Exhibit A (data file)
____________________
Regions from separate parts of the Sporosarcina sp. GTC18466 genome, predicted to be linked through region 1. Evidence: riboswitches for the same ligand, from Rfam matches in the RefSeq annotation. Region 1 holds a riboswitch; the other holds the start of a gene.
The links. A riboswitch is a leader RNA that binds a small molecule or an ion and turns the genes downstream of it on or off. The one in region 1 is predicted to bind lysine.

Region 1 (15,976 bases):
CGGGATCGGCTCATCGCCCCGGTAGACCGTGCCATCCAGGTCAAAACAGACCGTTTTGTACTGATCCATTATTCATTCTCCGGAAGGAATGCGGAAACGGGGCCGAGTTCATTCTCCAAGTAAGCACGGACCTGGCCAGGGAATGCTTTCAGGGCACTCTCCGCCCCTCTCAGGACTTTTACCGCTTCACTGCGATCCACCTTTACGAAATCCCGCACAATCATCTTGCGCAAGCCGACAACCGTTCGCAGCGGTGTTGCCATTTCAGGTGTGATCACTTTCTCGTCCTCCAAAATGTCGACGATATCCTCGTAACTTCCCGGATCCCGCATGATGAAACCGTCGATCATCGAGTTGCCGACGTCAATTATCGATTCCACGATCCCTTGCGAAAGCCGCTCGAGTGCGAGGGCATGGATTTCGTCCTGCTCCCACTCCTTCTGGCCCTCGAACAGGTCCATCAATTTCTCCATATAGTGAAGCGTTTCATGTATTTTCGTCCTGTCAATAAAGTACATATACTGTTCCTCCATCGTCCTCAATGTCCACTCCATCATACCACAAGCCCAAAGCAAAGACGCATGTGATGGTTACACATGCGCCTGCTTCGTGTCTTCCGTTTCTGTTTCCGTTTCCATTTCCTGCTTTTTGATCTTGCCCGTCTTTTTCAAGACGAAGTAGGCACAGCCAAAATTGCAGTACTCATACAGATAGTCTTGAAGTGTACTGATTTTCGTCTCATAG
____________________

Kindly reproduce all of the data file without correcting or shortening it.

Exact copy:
Regions from separate parts of the Sporosarcina sp. GTC18466 genome, predicted to be linked through region 1. Evidence: riboswitches for the same ligand, from Rfam matches in the RefSeq annotation. Region 1 holds a riboswitch; the other holds the start of a gene.
The links. A riboswitch is a leader RNA that binds a small molecule or an ion and turns the genes downstream of it on or off. The one in region 1 is predicted to bind lysine.

Region 1 (15,976 bases):
CGGGATCGGCTCATCGCCCCGGTAGACCGTGCCATCCAGGTCAAAACAGACCGTTTTGTACTGATCCATTATTCATTCTCCGGAAGGAATGCGGAAACGGGGCCGAGTTCATTCTCCAAGTAAGCACGGACCTGGCCAGGGAATGCTTTCAGGGCACTCTCCGCCCCTCTCAGGACTTTTACCGCTTCACTGCGATCCACCTTTACGAAATCCCGCACAATCATCTTGCGCAAGCCGACAACCGTTCGCAGCGGTGTTGCCATTTCAGGTGTGATCACTTTCTCGTCCTCCAAAATGTCGACGATATCCTCGTAACTTCCCGGATCCCGCATGATGAAACCGTCGATCATCGAGTTGCCGACGTCAATTATCGATTCCACGATCCCTTGCGAAAGCCGCTCGAGTGCGAGGGCATGGATTTCGTCCTGCTCCCACTCCTTCTGGCCCTCGAACAGGTCCATCAATTTCTCCATATAGTGAAGCGTTTCATGTATTTTCGTCCTGTCAATAAAGTACATATACTGTTCCTCCATCGTCCTCAATGTCCACTCCATCATACCACAAGCCCAAAGCAAAGACGCATGTGATGGTTACACATGCGCCTGCTTCGTGTCTTCCGTTTCTGTTTCCGTTTCCATTTCCTGCTTTTTGATCTTGCCCGTCTTTTTCAAGACGAAGTAGGCACAGCCAAAATTGCAGTACTCATACAGATAGTCTTGAAGTGTACTGATTTTCGTCTCATAG